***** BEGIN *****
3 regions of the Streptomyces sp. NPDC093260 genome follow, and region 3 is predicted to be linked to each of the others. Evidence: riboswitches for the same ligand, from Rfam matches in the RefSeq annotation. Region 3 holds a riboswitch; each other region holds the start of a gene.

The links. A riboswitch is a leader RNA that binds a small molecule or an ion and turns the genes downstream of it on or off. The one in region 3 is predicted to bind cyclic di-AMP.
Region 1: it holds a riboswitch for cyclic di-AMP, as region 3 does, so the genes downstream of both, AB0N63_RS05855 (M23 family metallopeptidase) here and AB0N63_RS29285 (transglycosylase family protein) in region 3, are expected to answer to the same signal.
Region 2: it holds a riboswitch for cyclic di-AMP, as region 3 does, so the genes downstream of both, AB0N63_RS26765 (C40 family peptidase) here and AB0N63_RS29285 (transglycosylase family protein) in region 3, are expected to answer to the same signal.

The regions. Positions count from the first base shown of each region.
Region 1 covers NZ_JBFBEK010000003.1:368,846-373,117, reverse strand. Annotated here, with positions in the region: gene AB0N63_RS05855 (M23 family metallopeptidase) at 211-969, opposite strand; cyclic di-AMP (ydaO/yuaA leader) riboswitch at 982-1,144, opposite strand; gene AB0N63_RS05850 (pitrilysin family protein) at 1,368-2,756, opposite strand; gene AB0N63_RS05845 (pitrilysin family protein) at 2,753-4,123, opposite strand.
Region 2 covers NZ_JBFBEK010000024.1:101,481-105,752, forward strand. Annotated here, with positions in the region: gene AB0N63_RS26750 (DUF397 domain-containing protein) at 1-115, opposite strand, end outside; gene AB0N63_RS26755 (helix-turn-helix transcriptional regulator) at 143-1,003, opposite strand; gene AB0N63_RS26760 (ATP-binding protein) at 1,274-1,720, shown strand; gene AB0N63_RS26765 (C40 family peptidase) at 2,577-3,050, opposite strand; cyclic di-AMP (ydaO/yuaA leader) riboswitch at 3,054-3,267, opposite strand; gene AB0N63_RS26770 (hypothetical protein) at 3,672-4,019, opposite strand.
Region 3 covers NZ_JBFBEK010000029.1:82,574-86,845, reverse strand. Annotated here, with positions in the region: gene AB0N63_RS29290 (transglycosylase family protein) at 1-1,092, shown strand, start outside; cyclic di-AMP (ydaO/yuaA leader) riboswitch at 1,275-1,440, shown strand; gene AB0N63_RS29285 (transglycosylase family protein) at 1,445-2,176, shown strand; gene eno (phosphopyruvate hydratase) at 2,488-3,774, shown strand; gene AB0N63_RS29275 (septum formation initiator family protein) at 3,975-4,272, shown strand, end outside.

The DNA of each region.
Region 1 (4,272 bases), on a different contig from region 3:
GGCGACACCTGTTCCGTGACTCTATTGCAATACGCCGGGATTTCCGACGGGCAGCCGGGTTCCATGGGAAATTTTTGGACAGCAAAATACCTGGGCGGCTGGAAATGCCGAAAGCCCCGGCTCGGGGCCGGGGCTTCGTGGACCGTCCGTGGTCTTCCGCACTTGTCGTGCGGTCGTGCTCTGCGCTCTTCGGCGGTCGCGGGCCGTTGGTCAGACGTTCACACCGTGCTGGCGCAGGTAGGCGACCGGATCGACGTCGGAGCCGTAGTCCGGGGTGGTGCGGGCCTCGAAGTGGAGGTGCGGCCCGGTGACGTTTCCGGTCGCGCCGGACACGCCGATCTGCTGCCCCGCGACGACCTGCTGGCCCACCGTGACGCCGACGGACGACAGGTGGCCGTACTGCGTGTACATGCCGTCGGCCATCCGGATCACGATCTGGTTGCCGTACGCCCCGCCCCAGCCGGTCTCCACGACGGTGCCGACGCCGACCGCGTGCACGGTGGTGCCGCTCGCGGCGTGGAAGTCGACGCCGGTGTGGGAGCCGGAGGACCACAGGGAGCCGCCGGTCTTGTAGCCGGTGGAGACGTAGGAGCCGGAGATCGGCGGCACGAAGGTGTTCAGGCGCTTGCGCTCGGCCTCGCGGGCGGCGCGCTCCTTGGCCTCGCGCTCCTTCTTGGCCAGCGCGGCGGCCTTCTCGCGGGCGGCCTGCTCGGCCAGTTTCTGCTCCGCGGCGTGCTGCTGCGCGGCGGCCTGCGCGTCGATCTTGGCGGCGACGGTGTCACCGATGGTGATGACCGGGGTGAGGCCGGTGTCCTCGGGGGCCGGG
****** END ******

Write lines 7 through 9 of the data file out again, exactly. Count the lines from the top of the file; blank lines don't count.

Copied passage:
Region 2 covers NZ_JBFBEK010000024.1:101,481-105,752, forward strand. Annotated here, with positions in the region: gene AB0N63_RS26750 (DUF397 domain-containing protein) at 1-115, opposite strand, end outside; gene AB0N63_RS26755 (helix-turn-helix transcriptional regulator) at 143-1,003, opposite strand; gene AB0N63_RS26760 (ATP-binding protein) at 1,274-1,720, shown strand; gene AB0N63_RS26765 (C40 family peptidase) at 2,577-3,050, opposite strand; cyclic di-AMP (ydaO/yuaA leader) riboswitch at 3,054-3,267, opposite strand; gene AB0N63_RS26770 (hypothetical protein) at 3,672-4,019, opposite strand.
Region 3 covers NZ_JBFBEK010000029.1:82,574-86,845, reverse strand. Annotated here, with positions in the region: gene AB0N63_RS29290 (transglycosylase family protein) at 1-1,092, shown strand, start outside; cyclic di-AMP (ydaO/yuaA leader) riboswitch at 1,275-1,440, shown strand; gene AB0N63_RS29285 (transglycosylase family protein) at 1,445-2,176, shown strand; gene eno (phosphopyruvate hydratase) at 2,488-3,774, shown strand; gene AB0N63_RS29275 (septum formation initiator family protein) at 3,975-4,272, shown strand, end outside.

The DNA of each region.